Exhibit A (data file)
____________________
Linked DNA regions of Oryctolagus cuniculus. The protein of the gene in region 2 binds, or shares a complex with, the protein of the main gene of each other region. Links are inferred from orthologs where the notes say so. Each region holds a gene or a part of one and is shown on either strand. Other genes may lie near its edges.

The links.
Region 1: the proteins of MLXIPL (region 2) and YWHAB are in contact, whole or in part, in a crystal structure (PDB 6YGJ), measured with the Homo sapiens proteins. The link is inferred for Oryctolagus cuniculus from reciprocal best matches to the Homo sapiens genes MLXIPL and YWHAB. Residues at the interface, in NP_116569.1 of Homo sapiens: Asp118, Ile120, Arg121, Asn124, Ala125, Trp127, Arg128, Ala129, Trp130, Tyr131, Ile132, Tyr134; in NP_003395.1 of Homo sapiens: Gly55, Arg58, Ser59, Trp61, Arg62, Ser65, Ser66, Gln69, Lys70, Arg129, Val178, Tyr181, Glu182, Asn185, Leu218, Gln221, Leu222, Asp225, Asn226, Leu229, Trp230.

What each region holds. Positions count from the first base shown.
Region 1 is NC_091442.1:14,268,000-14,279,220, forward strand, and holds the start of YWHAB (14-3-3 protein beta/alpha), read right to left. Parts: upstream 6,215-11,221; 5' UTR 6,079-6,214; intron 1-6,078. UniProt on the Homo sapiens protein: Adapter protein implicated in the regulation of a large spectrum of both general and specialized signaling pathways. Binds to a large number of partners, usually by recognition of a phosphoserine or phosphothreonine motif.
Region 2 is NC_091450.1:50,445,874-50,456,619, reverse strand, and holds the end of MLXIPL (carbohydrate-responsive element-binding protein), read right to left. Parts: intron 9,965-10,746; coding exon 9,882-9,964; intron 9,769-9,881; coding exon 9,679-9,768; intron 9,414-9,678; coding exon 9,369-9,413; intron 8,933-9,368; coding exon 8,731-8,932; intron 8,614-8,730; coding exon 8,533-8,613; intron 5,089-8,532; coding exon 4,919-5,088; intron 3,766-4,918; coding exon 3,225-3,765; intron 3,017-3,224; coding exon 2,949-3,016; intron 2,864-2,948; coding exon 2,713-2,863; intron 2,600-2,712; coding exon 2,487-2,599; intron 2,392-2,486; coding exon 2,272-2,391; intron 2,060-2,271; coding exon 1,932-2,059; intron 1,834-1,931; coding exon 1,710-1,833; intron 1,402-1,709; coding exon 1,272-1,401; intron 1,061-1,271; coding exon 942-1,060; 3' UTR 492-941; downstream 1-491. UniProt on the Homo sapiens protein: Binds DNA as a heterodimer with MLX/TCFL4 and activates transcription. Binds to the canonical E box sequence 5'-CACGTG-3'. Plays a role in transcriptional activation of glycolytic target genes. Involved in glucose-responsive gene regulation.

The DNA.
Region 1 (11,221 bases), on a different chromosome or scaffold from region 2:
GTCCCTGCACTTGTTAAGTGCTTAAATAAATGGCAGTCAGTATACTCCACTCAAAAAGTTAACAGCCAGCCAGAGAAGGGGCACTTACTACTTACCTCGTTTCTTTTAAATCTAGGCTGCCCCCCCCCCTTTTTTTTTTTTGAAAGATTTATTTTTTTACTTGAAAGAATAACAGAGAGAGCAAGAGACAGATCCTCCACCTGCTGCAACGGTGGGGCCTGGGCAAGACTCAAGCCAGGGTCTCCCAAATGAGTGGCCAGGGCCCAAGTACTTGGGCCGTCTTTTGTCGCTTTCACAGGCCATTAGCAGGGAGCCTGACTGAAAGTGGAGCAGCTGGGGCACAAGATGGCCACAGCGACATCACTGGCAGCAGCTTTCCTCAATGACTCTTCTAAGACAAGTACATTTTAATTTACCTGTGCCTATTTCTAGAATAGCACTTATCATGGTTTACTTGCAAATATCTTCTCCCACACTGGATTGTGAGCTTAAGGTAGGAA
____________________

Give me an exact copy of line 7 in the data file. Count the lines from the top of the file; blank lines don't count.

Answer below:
The DNA.